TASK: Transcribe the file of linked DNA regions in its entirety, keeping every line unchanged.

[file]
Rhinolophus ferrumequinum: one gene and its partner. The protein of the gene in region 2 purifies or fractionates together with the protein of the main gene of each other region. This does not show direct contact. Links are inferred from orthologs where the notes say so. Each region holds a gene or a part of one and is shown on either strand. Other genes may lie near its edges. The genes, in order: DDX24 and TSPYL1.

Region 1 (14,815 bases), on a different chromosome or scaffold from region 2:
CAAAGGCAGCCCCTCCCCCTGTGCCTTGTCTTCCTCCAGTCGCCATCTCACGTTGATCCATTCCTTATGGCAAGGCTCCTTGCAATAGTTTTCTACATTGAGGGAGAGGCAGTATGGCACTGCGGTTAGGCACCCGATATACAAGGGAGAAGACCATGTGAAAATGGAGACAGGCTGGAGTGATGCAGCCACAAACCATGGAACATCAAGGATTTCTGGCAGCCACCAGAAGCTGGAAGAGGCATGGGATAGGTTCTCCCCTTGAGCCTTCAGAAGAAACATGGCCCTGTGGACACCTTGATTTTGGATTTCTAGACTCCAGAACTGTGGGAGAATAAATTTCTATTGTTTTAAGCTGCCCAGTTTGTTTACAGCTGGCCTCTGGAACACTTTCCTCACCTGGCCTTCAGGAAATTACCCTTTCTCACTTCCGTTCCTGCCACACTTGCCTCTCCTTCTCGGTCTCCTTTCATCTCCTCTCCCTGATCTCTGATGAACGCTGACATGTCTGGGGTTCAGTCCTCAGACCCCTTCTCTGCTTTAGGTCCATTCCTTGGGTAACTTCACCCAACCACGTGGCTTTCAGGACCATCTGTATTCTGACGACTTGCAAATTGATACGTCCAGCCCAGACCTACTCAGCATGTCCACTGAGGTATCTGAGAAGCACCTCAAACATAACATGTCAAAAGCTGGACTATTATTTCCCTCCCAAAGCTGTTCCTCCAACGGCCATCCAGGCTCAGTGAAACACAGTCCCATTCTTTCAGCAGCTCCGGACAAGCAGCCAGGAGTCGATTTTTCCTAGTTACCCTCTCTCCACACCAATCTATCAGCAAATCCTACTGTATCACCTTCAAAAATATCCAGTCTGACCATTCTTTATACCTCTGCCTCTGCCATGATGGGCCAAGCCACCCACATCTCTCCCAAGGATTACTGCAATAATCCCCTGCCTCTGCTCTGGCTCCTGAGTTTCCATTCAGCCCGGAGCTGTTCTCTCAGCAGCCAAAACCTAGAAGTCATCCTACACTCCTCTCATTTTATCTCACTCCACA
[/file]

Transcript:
Rhinolophus ferrumequinum: one gene and its partner. The protein of the gene in region 2 purifies or fractionates together with the protein of the main gene of each other region. This does not show direct contact. Links are inferred from orthologs where the notes say so. Each region holds a gene or a part of one and is shown on either strand. Other genes may lie near its edges. The genes, in order: DDX24 and TSPYL1.

Region 1 (14,815 bases), on a different chromosome or scaffold from region 2:
CAAAGGCAGCCCCTCCCCCTGTGCCTTGTCTTCCTCCAGTCGCCATCTCACGTTGATCCATTCCTTATGGCAAGGCTCCTTGCAATAGTTTTCTACATTGAGGGAGAGGCAGTATGGCACTGCGGTTAGGCACCCGATATACAAGGGAGAAGACCATGTGAAAATGGAGACAGGCTGGAGTGATGCAGCCACAAACCATGGAACATCAAGGATTTCTGGCAGCCACCAGAAGCTGGAAGAGGCATGGGATAGGTTCTCCCCTTGAGCCTTCAGAAGAAACATGGCCCTGTGGACACCTTGATTTTGGATTTCTAGACTCCAGAACTGTGGGAGAATAAATTTCTATTGTTTTAAGCTGCCCAGTTTGTTTACAGCTGGCCTCTGGAACACTTTCCTCACCTGGCCTTCAGGAAATTACCCTTTCTCACTTCCGTTCCTGCCACACTTGCCTCTCCTTCTCGGTCTCCTTTCATCTCCTCTCCCTGATCTCTGATGAACGCTGACATGTCTGGGGTTCAGTCCTCAGACCCCTTCTCTGCTTTAGGTCCATTCCTTGGGTAACTTCACCCAACCACGTGGCTTTCAGGACCATCTGTATTCTGACGACTTGCAAATTGATACGTCCAGCCCAGACCTACTCAGCATGTCCACTGAGGTATCTGAGAAGCACCTCAAACATAACATGTCAAAAGCTGGACTATTATTTCCCTCCCAAAGCTGTTCCTCCAACGGCCATCCAGGCTCAGTGAAACACAGTCCCATTCTTTCAGCAGCTCCGGACAAGCAGCCAGGAGTCGATTTTTCCTAGTTACCCTCTCTCCACACCAATCTATCAGCAAATCCTACTGTATCACCTTCAAAAATATCCAGTCTGACCATTCTTTATACCTCTGCCTCTGCCATGATGGGCCAAGCCACCCACATCTCTCCCAAGGATTACTGCAATAATCCCCTGCCTCTGCTCTGGCTCCTGAGTTTCCATTCAGCCCGGAGCTGTTCTCTCAGCAGCCAAAACCTAGAAGTCATCCTACACTCCTCTCATTTTATCTCACTCCACA